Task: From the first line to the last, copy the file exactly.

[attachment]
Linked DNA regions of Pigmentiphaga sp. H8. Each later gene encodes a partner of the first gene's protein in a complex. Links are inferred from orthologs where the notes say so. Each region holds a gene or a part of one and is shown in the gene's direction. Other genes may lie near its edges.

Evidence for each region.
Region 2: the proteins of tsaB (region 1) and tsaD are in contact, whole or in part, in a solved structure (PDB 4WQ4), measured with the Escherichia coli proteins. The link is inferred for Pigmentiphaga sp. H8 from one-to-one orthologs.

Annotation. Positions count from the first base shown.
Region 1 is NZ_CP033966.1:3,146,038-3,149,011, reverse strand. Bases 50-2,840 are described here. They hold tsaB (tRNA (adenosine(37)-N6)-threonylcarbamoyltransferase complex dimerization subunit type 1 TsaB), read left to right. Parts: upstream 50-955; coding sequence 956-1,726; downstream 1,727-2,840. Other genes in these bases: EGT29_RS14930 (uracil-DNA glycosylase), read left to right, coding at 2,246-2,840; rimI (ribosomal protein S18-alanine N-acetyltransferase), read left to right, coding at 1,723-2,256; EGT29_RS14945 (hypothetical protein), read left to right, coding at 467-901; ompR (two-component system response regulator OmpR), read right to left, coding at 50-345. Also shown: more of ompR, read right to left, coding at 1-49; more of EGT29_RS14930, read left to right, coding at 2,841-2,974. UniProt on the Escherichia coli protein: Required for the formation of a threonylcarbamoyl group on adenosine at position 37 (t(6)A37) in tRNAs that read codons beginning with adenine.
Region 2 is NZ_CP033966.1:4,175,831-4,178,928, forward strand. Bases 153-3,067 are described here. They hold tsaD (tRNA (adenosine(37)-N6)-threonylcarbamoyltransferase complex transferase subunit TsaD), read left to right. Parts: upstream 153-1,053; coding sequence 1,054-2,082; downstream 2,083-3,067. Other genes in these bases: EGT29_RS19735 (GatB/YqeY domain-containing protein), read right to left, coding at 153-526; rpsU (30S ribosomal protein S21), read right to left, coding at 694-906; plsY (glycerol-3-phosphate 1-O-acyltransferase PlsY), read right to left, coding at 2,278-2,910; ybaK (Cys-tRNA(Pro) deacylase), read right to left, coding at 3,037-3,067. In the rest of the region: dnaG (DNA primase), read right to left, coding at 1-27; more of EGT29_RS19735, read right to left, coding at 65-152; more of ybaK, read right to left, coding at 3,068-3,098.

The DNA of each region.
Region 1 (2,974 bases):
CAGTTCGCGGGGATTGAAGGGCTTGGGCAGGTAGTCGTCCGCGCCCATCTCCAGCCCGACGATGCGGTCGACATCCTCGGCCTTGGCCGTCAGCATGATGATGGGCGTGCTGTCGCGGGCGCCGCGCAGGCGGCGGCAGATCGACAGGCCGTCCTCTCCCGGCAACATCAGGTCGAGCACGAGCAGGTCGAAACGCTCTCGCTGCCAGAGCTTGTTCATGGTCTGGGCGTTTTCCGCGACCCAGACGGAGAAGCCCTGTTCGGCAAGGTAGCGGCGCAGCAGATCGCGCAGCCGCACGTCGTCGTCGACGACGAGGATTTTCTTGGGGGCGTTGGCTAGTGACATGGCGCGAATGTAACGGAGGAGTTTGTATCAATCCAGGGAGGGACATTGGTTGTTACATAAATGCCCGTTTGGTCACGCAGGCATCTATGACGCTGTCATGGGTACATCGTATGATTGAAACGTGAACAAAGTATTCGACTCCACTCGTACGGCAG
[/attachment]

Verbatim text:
Linked DNA regions of Pigmentiphaga sp. H8. Each later gene encodes a partner of the first gene's protein in a complex. Links are inferred from orthologs where the notes say so. Each region holds a gene or a part of one and is shown in the gene's direction. Other genes may lie near its edges.

Evidence for each region.
Region 2: the proteins of tsaB (region 1) and tsaD are in contact, whole or in part, in a solved structure (PDB 4WQ4), measured with the Escherichia coli proteins. The link is inferred for Pigmentiphaga sp. H8 from one-to-one orthologs.

Annotation. Positions count from the first base shown.
Region 1 is NZ_CP033966.1:3,146,038-3,149,011, reverse strand. Bases 50-2,840 are described here. They hold tsaB (tRNA (adenosine(37)-N6)-threonylcarbamoyltransferase complex dimerization subunit type 1 TsaB), read left to right. Parts: upstream 50-955; coding sequence 956-1,726; downstream 1,727-2,840. Other genes in these bases: EGT29_RS14930 (uracil-DNA glycosylase), read left to right, coding at 2,246-2,840; rimI (ribosomal protein S18-alanine N-acetyltransferase), read left to right, coding at 1,723-2,256; EGT29_RS14945 (hypothetical protein), read left to right, coding at 467-901; ompR (two-component system response regulator OmpR), read right to left, coding at 50-345. Also shown: more of ompR, read right to left, coding at 1-49; more of EGT29_RS14930, read left to right, coding at 2,841-2,974. UniProt on the Escherichia coli protein: Required for the formation of a threonylcarbamoyl group on adenosine at position 37 (t(6)A37) in tRNAs that read codons beginning with adenine.
Region 2 is NZ_CP033966.1:4,175,831-4,178,928, forward strand. Bases 153-3,067 are described here. They hold tsaD (tRNA (adenosine(37)-N6)-threonylcarbamoyltransferase complex transferase subunit TsaD), read left to right. Parts: upstream 153-1,053; coding sequence 1,054-2,082; downstream 2,083-3,067. Other genes in these bases: EGT29_RS19735 (GatB/YqeY domain-containing protein), read right to left, coding at 153-526; rpsU (30S ribosomal protein S21), read right to left, coding at 694-906; plsY (glycerol-3-phosphate 1-O-acyltransferase PlsY), read right to left, coding at 2,278-2,910; ybaK (Cys-tRNA(Pro) deacylase), read right to left, coding at 3,037-3,067. In the rest of the region: dnaG (DNA primase), read right to left, coding at 1-27; more of EGT29_RS19735, read right to left, coding at 65-152; more of ybaK, read right to left, coding at 3,068-3,098.

The DNA of each region.
Region 1 (2,974 bases):
CAGTTCGCGGGGATTGAAGGGCTTGGGCAGGTAGTCGTCCGCGCCCATCTCCAGCCCGACGATGCGGTCGACATCCTCGGCCTTGGCCGTCAGCATGATGATGGGCGTGCTGTCGCGGGCGCCGCGCAGGCGGCGGCAGATCGACAGGCCGTCCTCTCCCGGCAACATCAGGTCGAGCACGAGCAGGTCGAAACGCTCTCGCTGCCAGAGCTTGTTCATGGTCTGGGCGTTTTCCGCGACCCAGACGGAGAAGCCCTGTTCGGCAAGGTAGCGGCGCAGCAGATCGCGCAGCCGCACGTCGTCGTCGACGACGAGGATTTTCTTGGGGGCGTTGGCTAGTGACATGGCGCGAATGTAACGGAGGAGTTTGTATCAATCCAGGGAGGGACATTGGTTGTTACATAAATGCCCGTTTGGTCACGCAGGCATCTATGACGCTGTCATGGGTACATCGTATGATTGAAACGTGAACAAAGTATTCGACTCCACTCGTACGGCAG